So there are people who "get it." If you're lucky enough to work for one, be sure they know how much you appreciate it. They don't come around that often.
Jim Conlan
5/5/2012 at 9:07 AM
Well said, Dan. If even one advertiser gets this message you will be doing the public a big favor. People hate commercial breaks because they have become a shout-fest, loaded with too much information signifying nothing to the listener. How many of us have won a VO job based on a sensitive reading of the script, then be directed to do it the same way, only a lot faster!
Philip Banks
5/5/2012 at 3:06 AM
Well done Dan, nice piece. For those who didn't know or may be have forgotten, the job of a Voiceoverist is to make a pile of old sh*te sound good ...Dats why we's gittin' da big bucks.
Mike Harrison
5/4/2012 at 5:59 PM
As a former radio Copywriter and Production Director, this topic is one I know all too well. Thanks, Dan, for putting it out there.

Here’s a timing scenario that happens all too often. There’s a great concept, which lends itself very well to the product or service being advertised. And the whipped cream on top of this great concept is strong character that will instantly make an impression on the listener (the key word is ‘impression’).

Let’s say the advertiser is an upscale restaurant serving sumptuous cuisine in a very laid-back setting. The concept requires the voice talent to play a maître d’.

While we can almost hear him explaining the menu now, if there is too much copy, the concept is sunk right from the get-go. The read will be too fast for the voice talent to create a realistic-sounding maître d’, and the brisk pace will also go completely against the laid-back setting the restaurant boasts.

The writing creates everything the listener will learn and believe about the business being advertised … or not. So the writing must be completely true to and accurately reflect the image the advertiser wishes to embody. The classic Federal Express TV spot from 1981, featuring the verbal velocity of actor John Moschitta, Jr., worked because the company was selling speed: their overnight delivery service. The spot won six Clio awards, partially because Mr. Moschitta’s talent was also very entertaining. But in radio advertising, rapid-fire delivery usually doesn’t work. The image that comes to mind is that of the typical fast-talking salesman.

Radio used to be referred to as ‘theatre of the mind’ because its lack of visual content allowed the listener to create mental images of what they heard. Remember the key word ‘impression?’ The medium hasn’t changed. We can still tell wonderful stories that engage the listener if we use audio – and imagination – to their fullest potential.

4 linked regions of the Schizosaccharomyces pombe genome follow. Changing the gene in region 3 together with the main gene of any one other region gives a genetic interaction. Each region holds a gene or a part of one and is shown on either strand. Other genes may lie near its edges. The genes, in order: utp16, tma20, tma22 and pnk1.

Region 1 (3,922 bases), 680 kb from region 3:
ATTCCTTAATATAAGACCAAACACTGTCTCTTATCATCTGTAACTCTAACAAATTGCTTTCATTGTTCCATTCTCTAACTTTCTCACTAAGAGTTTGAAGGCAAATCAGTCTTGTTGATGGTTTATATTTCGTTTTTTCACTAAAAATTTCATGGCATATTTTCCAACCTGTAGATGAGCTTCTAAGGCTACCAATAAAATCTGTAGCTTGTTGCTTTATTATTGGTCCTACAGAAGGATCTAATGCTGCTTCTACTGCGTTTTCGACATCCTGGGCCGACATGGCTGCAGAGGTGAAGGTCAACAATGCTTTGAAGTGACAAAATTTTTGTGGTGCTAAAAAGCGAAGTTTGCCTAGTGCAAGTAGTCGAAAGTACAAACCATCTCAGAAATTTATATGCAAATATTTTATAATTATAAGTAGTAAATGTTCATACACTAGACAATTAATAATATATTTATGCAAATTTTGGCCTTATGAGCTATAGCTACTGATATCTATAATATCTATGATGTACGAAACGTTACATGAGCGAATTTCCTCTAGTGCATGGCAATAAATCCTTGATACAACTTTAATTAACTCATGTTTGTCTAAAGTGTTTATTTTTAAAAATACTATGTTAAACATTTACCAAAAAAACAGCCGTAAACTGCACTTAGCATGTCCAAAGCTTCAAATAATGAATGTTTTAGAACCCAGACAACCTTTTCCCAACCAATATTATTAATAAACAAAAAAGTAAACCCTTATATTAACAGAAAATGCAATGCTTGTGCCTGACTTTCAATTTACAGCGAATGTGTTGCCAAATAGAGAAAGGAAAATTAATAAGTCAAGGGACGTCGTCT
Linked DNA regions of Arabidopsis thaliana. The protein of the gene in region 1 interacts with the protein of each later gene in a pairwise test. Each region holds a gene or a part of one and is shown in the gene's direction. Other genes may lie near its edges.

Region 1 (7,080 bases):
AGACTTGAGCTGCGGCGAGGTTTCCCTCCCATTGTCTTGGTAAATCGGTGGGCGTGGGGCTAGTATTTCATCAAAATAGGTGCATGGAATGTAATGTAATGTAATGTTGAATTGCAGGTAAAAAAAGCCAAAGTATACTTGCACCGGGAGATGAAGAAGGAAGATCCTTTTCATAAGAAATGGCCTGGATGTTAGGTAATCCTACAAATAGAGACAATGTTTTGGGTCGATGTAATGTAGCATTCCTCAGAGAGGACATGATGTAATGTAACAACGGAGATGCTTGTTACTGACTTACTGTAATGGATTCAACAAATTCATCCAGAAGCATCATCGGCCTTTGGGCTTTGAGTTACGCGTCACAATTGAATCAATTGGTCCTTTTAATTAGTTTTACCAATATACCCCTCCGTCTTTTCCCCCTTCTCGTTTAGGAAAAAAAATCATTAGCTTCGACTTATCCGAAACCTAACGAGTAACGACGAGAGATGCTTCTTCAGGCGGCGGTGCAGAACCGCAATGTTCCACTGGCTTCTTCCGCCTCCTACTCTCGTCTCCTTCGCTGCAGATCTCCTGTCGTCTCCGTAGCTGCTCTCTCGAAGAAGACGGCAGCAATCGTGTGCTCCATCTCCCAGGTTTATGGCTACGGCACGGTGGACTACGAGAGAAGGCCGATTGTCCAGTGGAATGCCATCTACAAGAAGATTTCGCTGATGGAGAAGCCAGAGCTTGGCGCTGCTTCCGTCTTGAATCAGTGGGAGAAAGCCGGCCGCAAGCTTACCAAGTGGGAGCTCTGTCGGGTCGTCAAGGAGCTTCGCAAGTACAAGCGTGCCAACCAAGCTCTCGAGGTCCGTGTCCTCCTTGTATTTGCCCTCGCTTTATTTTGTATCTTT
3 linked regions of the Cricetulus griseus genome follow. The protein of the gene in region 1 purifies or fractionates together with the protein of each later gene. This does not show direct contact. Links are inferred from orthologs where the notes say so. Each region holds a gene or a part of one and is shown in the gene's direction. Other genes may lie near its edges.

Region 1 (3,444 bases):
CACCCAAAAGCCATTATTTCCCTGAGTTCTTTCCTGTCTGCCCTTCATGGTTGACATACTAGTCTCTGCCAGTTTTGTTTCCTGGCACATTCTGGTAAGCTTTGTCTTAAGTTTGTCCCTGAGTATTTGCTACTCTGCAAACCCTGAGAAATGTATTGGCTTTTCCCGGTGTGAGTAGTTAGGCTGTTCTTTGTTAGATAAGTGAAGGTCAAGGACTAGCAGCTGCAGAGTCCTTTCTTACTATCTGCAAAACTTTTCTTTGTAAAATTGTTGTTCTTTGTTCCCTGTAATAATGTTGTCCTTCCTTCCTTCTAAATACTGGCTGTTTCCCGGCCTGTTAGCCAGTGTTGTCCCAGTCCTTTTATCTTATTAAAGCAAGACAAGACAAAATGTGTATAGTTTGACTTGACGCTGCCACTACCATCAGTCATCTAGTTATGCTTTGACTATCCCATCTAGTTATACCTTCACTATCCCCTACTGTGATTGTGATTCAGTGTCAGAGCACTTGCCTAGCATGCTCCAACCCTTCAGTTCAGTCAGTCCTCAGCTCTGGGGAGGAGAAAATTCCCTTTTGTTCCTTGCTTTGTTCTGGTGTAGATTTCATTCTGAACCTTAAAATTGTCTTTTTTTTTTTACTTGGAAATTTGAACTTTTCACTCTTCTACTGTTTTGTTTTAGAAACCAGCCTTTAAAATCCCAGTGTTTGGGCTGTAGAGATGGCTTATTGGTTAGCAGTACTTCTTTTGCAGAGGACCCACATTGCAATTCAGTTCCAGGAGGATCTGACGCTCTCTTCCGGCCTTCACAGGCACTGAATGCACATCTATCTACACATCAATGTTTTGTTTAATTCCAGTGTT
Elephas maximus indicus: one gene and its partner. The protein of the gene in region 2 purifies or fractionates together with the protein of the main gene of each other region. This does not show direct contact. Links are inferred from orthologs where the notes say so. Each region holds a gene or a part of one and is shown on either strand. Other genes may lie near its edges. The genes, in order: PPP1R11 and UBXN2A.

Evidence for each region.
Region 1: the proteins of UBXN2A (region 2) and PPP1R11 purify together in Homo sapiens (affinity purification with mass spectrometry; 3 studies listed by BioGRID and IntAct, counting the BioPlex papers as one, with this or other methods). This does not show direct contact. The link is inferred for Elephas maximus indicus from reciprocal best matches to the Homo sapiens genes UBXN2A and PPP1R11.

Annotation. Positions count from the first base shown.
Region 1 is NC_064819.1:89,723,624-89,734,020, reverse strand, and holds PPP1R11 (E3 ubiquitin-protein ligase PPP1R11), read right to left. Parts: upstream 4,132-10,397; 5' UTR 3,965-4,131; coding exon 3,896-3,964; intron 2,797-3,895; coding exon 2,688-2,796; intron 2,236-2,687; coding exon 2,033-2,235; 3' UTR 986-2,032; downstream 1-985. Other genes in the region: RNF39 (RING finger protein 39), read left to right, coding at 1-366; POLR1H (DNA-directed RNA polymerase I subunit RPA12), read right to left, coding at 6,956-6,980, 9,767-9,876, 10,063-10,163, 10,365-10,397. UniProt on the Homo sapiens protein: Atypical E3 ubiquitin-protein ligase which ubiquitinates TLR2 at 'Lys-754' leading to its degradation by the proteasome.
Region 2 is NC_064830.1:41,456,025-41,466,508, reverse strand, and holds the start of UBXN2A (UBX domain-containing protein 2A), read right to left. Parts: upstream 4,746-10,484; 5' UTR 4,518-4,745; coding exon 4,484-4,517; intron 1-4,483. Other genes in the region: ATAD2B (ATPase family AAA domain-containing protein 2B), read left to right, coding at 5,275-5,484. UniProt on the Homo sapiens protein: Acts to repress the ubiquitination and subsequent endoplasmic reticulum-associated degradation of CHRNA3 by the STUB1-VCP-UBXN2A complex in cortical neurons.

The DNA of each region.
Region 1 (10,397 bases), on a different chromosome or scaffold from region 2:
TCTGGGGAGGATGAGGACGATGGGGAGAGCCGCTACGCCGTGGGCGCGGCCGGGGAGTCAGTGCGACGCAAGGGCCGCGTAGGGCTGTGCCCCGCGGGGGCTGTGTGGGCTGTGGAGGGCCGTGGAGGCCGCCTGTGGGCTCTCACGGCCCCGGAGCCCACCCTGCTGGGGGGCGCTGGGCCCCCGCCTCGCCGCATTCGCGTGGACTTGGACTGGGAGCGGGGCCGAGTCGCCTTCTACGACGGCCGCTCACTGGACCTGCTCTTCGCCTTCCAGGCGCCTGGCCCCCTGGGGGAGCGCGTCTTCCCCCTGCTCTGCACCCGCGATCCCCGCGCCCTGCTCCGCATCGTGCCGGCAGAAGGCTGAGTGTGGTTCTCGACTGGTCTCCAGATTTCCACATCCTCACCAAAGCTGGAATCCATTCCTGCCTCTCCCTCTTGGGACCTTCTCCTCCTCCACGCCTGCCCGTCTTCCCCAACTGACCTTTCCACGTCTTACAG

Thanks again, Dan, for starting a great conversation.
Rowell Gormon
5/4/2012 at 12:20 PM
...amen, brother dan. i know this from years as BOTH a voice talent AND copywriter. you can understand the person paying the bill wanting to squeeze every single second out of the time. but often that only leaves a dried out pulp, pleasing to no one.

may i also add: it's a great help when a good voice talent has a good director/and/engineer to craft a new read that SOUNDS like some of that space has been put back. that could be a seminar in itself.
Randye Kaye
5/4/2012 at 9:52 AM
Oh, Dan -- can we please wallpaper every copywriters' office with this article? Thanks, as always, for great insight, beautifully presented!

How many times I hear "Wow, I really love your read - unfortunately, it's too long and the script has been approved by legal/client/committee so we can't make any cuts at all." Then it becomes top priority just to "get all the words in" and some beautifully-written scripts get lost in the race.

You rock!
BP Smyth
5/4/2012 at 9:14 AM
Right on Dan. Copywriters need to take heed to what you are saying. Copywriting is an art in communication. A VO talent is given a "mouthful" all too often, and the commercials end up sounding ridiculous. When will they ever learn? :)
Reuven Miller
5/4/2012 at 4:13 AM
Dan, I wish more clients could read this!

The people putting the commercial concept together are the ones who are stuck with this job of delicate diplomacy. It's known in the business that, wherever possible, you avoid bringing the client to the recording session. The client generally lacks the perspective to visualize the commercial in mid-process, and it can be an upsetting experience to see his or her "baby" being worked on in what appears to be a cavalier fashion by people who simply don't have the same feeling for his/her product or service.

There has to be a certain level of trust in the professional qualifications of the people that the client has hired to successfully represent the product or service. Just as calling in a plumber to fix a leak doesn't presume that the customer has the right to micromanage the repair process by telling him, "No, I don't want you to use this wrench - I want THAT wrench!"

It begins and ends with client relationship. It comes down to trusting professionals enough to allow them to give them the space to work their expertise in the client's best interests, even though the results are far from guaranteed. Unfortunately, not all clients are prepared to relinquish that level of control.